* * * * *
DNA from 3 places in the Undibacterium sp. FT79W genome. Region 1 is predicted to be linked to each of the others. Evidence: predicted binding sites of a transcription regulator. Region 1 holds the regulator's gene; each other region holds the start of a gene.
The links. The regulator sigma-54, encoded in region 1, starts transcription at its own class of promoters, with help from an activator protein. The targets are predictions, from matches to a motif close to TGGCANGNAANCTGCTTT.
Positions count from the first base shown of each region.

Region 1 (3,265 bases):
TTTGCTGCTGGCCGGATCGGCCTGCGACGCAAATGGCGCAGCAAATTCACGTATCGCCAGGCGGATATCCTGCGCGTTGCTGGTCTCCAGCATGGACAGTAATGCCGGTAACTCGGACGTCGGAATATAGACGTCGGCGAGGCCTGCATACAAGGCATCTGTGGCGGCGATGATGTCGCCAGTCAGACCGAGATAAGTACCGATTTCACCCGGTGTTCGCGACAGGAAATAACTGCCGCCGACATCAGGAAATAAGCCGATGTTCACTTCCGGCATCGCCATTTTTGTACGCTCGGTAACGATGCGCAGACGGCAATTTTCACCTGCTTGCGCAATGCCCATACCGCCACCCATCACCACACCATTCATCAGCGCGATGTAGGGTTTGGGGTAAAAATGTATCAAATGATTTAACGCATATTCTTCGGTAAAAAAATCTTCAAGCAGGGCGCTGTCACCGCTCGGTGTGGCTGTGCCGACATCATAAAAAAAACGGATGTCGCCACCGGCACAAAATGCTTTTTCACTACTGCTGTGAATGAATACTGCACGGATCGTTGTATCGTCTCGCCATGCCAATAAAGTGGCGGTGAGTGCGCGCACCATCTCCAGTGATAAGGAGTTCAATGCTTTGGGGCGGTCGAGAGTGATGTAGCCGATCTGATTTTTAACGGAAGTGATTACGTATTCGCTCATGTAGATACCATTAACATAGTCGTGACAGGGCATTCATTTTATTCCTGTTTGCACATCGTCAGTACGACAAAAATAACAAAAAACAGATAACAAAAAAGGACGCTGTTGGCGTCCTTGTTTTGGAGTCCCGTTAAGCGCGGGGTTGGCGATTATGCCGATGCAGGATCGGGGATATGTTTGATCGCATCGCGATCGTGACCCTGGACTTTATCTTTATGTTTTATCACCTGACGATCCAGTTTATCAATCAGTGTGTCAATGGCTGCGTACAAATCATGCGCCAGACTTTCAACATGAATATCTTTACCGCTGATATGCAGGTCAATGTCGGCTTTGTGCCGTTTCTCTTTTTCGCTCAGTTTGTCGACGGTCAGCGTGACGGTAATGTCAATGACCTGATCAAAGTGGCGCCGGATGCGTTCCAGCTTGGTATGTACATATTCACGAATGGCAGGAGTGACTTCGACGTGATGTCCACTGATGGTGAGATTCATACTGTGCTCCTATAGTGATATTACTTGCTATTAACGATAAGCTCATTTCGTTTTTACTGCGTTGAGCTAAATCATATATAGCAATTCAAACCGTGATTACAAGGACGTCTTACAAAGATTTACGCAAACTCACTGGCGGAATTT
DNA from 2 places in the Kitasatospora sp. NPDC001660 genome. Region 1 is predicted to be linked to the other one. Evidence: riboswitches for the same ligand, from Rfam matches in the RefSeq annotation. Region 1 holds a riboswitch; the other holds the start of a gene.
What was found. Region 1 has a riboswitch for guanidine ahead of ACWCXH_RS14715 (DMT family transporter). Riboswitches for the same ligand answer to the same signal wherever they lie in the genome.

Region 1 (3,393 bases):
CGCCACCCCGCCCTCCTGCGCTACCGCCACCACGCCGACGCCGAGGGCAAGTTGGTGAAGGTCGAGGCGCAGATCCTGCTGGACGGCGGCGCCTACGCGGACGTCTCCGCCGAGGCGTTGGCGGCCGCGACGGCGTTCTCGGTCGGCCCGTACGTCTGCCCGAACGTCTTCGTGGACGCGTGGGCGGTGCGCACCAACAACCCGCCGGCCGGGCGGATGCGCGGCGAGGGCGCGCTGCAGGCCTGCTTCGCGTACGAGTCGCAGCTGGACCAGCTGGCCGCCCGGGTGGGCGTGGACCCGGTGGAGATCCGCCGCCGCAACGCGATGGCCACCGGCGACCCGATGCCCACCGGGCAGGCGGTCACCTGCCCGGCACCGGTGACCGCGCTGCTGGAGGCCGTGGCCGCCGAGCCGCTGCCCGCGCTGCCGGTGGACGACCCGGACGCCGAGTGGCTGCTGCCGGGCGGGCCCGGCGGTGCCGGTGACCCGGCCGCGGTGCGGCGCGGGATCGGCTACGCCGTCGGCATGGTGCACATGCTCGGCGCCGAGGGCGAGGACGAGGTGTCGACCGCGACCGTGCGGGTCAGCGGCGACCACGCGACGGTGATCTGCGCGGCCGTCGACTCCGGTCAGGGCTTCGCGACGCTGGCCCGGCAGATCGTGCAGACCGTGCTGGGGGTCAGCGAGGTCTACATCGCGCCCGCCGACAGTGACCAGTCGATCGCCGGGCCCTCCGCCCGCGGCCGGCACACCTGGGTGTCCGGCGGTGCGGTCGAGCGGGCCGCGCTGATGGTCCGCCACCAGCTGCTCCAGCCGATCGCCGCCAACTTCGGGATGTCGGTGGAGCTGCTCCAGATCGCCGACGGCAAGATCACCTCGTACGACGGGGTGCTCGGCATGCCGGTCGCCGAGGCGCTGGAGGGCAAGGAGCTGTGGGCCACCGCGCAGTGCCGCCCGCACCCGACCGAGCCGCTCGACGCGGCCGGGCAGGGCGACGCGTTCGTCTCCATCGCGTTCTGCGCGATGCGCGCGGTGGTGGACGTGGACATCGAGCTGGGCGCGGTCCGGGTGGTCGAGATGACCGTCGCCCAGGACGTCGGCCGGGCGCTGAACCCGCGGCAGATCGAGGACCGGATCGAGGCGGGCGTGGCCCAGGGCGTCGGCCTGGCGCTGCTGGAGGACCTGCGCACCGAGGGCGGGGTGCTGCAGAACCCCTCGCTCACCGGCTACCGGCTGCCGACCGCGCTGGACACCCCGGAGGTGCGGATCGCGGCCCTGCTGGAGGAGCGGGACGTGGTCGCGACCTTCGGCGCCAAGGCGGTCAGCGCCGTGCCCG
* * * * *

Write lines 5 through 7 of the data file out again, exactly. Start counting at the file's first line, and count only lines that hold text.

TTTGCTGCTGGCCGGATCGGCCTGCGACGCAAATGGCGCAGCAAATTCACGTATCGCCAGGCGGATATCCTGCGCGTTGCTGGTCTCCAGCATGGACAGTAATGCCGGTAACTCGGACGTCGGAATATAGACGTCGGCGAGGCCTGCATACAAGGCATCTGTGGCGGCGATGATGTCGCCAGTCAGACCGAGATAAGTACCGATTTCACCCGGTGTTCGCGACAGGAAATAACTGCCGCCGACATCAGGAAATAAGCCGATGTTCACTTCCGGCATCGCCATTTTTGTACGCTCGGTAACGATGCGCAGACGGCAATTTTCACCTGCTTGCGCAATGCCCATACCGCCACCCATCACCACACCATTCATCAGCGCGATGTAGGGTTTGGGGTAAAAATGTATCAAATGATTTAACGCATATTCTTCGGTAAAAAAATCTTCAAGCAGGGCGCTGTCACCGCTCGGTGTGGCTGTGCCGACATCATAAAAAAAACGGATGTCGCCACCGGCACAAAATGCTTTTTCACTACTGCTGTGAATGAATACTGCACGGATCGTTGTATCGTCTCGCCATGCCAATAAAGTGGCGGTGAGTGCGCGCACCATCTCCAGTGATAAGGAGTTCAATGCTTTGGGGCGGTCGAGAGTGATGTAGCCGATCTGATTTTTAACGGAAGTGATTACGTATTCGCTCATGTAGATACCATTAACATAGTCGTGACAGGGCATTCATTTTATTCCTGTTTGCACATCGTCAGTACGACAAAAATAACAAAAAACAGATAACAAAAAAGGACGCTGTTGGCGTCCTTGTTTTGGAGTCCCGTTAAGCGCGGGGTTGGCGATTATGCCGATGCAGGATCGGGGATATGTTTGATCGCATCGCGATCGTGACCCTGGACTTTATCTTTATGTTTTATCACCTGACGATCCAGTTTATCAATCAGTGTGTCAATGGCTGCGTACAAATCATGCGCCAGACTTTCAACATGAATATCTTTACCGCTGATATGCAGGTCAATGTCGGCTTTGTGCCGTTTCTCTTTTTCGCTCAGTTTGTCGACGGTCAGCGTGACGGTAATGTCAATGACCTGATCAAAGTGGCGCCGGATGCGTTCCAGCTTGGTATGTACATATTCACGAATGGCAGGAGTGACTTCGACGTGATGTCCACTGATGGTGAGATTCATACTGTGCTCCTATAGTGATATTACTTGCTATTAACGATAAGCTCATTTCGTTTTTACTGCGTTGAGCTAAATCATATATAGCAATTCAAACCGTGATTACAAGGACGTCTTACAAAGATTTACGCAAACTCACTGGCGGAATTT
DNA from 2 places in the Kitasatospora sp. NPDC001660 genome. Region 1 is predicted to be linked to the other one. Evidence: riboswitches for the same ligand, from Rfam matches in the RefSeq annotation. Region 1 holds a riboswitch; the other holds the start of a gene.
What was found. Region 1 has a riboswitch for guanidine ahead of ACWCXH_RS14715 (DMT family transporter). Riboswitches for the same ligand answer to the same signal wherever they lie in the genome.